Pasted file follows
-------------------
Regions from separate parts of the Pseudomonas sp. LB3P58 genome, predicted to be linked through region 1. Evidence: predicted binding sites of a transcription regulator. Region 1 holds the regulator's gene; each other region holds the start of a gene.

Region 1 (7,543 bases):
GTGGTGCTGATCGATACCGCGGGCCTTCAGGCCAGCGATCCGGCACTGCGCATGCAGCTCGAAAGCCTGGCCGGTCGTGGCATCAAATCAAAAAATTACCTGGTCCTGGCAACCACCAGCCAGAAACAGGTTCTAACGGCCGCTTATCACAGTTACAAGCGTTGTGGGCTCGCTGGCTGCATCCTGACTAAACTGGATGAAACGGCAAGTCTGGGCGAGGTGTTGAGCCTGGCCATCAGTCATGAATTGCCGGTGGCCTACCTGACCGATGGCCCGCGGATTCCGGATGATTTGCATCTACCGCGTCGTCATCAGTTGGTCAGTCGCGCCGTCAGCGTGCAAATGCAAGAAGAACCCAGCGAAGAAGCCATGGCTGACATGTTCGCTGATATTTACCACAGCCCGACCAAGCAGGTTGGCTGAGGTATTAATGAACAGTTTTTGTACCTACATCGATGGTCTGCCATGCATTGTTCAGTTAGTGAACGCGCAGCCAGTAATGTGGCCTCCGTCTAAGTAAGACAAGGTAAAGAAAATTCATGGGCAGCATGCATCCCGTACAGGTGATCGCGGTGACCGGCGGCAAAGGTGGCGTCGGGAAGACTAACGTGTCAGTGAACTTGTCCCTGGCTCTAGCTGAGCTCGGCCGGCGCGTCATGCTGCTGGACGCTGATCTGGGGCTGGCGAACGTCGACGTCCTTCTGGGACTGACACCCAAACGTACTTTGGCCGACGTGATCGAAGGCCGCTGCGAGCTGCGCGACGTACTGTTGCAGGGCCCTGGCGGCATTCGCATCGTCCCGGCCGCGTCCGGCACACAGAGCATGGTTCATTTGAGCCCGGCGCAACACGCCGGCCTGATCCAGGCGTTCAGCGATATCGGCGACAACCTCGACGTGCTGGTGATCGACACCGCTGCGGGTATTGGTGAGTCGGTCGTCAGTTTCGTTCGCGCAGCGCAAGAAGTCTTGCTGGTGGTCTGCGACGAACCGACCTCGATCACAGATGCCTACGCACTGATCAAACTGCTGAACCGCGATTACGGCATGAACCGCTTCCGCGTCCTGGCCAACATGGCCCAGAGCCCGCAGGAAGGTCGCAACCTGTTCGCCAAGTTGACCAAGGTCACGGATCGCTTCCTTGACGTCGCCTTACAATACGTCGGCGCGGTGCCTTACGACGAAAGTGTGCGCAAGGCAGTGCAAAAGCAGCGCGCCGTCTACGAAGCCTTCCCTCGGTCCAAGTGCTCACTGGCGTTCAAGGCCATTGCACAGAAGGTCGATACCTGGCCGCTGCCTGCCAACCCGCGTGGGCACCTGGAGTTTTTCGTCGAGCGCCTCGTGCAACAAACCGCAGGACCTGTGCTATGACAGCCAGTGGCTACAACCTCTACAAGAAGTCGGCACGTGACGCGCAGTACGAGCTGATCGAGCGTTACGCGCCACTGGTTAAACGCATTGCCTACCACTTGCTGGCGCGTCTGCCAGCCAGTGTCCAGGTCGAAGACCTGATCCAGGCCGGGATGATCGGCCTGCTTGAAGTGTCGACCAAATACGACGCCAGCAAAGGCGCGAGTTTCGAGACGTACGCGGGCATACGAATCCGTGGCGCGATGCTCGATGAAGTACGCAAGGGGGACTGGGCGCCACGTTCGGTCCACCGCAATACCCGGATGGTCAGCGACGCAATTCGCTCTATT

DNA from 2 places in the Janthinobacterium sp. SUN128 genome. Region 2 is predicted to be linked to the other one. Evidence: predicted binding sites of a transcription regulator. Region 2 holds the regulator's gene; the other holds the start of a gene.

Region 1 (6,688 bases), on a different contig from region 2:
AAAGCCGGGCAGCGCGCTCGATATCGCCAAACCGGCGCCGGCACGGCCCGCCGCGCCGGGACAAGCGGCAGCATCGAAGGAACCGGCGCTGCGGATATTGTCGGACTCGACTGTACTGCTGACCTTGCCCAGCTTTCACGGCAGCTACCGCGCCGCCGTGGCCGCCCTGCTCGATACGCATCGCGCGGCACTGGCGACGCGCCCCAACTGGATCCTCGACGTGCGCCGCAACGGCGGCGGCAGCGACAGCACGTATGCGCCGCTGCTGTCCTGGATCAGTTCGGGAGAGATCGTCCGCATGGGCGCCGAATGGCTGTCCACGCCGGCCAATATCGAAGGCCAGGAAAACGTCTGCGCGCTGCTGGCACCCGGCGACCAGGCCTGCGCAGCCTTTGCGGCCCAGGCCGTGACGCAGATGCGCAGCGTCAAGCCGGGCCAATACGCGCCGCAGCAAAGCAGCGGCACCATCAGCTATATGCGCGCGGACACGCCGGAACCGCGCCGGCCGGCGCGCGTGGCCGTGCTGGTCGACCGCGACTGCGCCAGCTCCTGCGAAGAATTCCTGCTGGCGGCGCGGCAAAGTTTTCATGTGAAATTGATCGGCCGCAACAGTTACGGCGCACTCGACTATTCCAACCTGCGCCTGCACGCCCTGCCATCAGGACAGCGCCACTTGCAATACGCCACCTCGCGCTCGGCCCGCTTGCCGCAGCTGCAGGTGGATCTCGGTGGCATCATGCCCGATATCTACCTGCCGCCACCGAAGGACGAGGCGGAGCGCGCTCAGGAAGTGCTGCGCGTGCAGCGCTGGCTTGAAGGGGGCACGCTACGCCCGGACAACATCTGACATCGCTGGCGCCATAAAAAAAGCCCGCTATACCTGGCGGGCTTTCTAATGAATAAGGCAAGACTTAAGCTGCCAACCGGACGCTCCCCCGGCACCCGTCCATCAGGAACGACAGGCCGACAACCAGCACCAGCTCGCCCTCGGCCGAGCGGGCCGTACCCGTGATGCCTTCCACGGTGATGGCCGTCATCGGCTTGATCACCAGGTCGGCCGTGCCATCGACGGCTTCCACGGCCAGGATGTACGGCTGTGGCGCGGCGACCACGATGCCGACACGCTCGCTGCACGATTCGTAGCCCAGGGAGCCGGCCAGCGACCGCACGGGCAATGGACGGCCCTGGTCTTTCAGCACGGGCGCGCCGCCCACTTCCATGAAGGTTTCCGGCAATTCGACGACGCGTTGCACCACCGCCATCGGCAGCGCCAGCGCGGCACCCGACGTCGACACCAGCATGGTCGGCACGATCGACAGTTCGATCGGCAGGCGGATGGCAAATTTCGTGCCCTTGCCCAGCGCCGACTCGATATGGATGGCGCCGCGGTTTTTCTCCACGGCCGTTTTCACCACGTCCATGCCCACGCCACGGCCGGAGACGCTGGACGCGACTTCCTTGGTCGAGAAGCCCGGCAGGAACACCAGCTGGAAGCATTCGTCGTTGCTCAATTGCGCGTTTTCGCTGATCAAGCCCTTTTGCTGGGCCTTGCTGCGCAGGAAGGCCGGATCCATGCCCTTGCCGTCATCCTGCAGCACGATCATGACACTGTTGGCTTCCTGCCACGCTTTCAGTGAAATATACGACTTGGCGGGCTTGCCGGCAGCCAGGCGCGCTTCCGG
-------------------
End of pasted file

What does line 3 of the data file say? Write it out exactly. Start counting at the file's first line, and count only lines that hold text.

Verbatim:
GTGGTGCTGATCGATACCGCGGGCCTTCAGGCCAGCGATCCGGCACTGCGCATGCAGCTCGAAAGCCTGGCCGGTCGTGGCATCAAATCAAAAAATTACCTGGTCCTGGCAACCACCAGCCAGAAACAGGTTCTAACGGCCGCTTATCACAGTTACAAGCGTTGTGGGCTCGCTGGCTGCATCCTGACTAAACTGGATGAAACGGCAAGTCTGGGCGAGGTGTTGAGCCTGGCCATCAGTCATGAATTGCCGGTGGCCTACCTGACCGATGGCCCGCGGATTCCGGATGATTTGCATCTACCGCGTCGTCATCAGTTGGTCAGTCGCGCCGTCAGCGTGCAAATGCAAGAAGAACCCAGCGAAGAAGCCATGGCTGACATGTTCGCTGATATTTACCACAGCCCGACCAAGCAGGTTGGCTGAGGTATTAATGAACAGTTTTTGTACCTACATCGATGGTCTGCCATGCATTGTTCAGTTAGTGAACGCGCAGCCAGTAATGTGGCCTCCGTCTAAGTAAGACAAGGTAAAGAAAATTCATGGGCAGCATGCATCCCGTACAGGTGATCGCGGTGACCGGCGGCAAAGGTGGCGTCGGGAAGACTAACGTGTCAGTGAACTTGTCCCTGGCTCTAGCTGAGCTCGGCCGGCGCGTCATGCTGCTGGACGCTGATCTGGGGCTGGCGAACGTCGACGTCCTTCTGGGACTGACACCCAAACGTACTTTGGCCGACGTGATCGAAGGCCGCTGCGAGCTGCGCGACGTACTGTTGCAGGGCCCTGGCGGCATTCGCATCGTCCCGGCCGCGTCCGGCACACAGAGCATGGTTCATTTGAGCCCGGCGCAACACGCCGGCCTGATCCAGGCGTTCAGCGATATCGGCGACAACCTCGACGTGCTGGTGATCGACACCGCTGCGGGTATTGGTGAGTCGGTCGTCAGTTTCGTTCGCGCAGCGCAAGAAGTCTTGCTGGTGGTCTGCGACGAACCGACCTCGATCACAGATGCCTACGCACTGATCAAACTGCTGAACCGCGATTACGGCATGAACCGCTTCCGCGTCCTGGCCAACATGGCCCAGAGCCCGCAGGAAGGTCGCAACCTGTTCGCCAAGTTGACCAAGGTCACGGATCGCTTCCTTGACGTCGCCTTACAATACGTCGGCGCGGTGCCTTACGACGAAAGTGTGCGCAAGGCAGTGCAAAAGCAGCGCGCCGTCTACGAAGCCTTCCCTCGGTCCAAGTGCTCACTGGCGTTCAAGGCCATTGCACAGAAGGTCGATACCTGGCCGCTGCCTGCCAACCCGCGTGGGCACCTGGAGTTTTTCGTCGAGCGCCTCGTGCAACAAACCGCAGGACCTGTGCTATGACAGCCAGTGGCTACAACCTCTACAAGAAGTCGGCACGTGACGCGCAGTACGAGCTGATCGAGCGTTACGCGCCACTGGTTAAACGCATTGCCTACCACTTGCTGGCGCGTCTGCCAGCCAGTGTCCAGGTCGAAGACCTGATCCAGGCCGGGATGATCGGCCTGCTTGAAGTGTCGACCAAATACGACGCCAGCAAAGGCGCGAGTTTCGAGACGTACGCGGGCATACGAATCCGTGGCGCGATGCTCGATGAAGTACGCAAGGGGGACTGGGCGCCACGTTCGGTCCACCGCAATACCCGGATGGTCAGCGACGCAATTCGCTCTATT